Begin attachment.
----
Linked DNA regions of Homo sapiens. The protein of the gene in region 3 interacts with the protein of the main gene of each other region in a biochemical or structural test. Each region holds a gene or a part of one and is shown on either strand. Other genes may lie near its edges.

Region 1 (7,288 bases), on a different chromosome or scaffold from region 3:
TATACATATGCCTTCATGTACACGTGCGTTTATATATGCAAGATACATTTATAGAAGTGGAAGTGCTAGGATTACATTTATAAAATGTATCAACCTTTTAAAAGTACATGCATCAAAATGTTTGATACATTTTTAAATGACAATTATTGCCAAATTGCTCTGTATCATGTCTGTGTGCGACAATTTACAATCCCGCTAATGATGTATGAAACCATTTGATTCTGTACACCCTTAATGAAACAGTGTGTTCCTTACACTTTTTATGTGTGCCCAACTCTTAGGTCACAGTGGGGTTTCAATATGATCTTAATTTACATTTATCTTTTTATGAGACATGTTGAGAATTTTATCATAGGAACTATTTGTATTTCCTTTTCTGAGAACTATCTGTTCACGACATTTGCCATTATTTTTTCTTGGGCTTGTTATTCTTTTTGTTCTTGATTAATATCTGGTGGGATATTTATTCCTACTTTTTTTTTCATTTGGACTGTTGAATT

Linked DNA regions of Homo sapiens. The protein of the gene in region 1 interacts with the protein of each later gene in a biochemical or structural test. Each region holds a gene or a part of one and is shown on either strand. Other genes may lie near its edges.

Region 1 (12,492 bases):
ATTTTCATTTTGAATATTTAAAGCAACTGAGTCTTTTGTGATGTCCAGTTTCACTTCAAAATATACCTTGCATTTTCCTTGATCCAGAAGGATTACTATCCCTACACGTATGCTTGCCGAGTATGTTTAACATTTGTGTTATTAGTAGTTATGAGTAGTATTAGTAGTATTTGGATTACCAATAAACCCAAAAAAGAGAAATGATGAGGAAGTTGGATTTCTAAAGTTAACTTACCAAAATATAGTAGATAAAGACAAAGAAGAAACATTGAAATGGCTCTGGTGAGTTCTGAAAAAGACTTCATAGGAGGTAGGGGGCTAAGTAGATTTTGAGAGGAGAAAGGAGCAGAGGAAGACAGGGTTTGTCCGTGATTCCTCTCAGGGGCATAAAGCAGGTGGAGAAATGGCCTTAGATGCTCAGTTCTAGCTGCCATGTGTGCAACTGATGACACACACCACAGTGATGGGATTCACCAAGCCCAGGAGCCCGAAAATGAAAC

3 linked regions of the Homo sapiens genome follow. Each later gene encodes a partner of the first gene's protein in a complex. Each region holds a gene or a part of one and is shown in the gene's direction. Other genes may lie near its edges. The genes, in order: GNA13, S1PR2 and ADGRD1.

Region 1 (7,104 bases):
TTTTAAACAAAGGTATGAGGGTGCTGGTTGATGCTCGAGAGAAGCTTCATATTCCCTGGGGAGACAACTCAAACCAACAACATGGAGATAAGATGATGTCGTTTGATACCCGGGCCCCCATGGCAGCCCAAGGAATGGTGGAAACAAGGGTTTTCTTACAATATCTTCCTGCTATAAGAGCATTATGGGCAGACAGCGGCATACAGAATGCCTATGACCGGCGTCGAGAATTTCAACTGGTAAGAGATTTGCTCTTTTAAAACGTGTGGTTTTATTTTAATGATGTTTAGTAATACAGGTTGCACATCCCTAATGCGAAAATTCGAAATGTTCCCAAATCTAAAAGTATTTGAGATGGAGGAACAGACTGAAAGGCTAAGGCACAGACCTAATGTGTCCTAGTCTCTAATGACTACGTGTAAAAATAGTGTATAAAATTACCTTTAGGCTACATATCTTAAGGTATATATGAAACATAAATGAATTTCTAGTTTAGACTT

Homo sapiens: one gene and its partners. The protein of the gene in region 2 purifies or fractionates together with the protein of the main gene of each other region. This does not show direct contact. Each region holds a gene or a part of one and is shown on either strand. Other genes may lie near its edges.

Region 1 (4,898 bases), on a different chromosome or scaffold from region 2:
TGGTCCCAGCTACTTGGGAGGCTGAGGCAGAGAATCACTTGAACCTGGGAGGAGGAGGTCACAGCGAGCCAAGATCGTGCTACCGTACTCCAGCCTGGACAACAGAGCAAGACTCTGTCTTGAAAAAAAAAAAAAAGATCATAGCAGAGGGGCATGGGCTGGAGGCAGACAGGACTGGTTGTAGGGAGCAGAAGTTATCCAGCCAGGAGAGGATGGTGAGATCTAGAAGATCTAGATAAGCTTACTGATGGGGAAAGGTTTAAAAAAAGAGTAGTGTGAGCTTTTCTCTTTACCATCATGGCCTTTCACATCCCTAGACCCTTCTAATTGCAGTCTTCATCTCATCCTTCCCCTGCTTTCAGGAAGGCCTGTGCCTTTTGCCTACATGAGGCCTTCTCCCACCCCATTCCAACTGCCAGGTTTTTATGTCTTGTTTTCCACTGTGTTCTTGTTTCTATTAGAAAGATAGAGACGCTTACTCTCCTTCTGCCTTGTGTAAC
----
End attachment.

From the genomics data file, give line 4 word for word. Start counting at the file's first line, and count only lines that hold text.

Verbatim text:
Linked DNA regions of Homo sapiens. The protein of the gene in region 1 interacts with the protein of each later gene in a biochemical or structural test. Each region holds a gene or a part of one and is shown on either strand. Other genes may lie near its edges.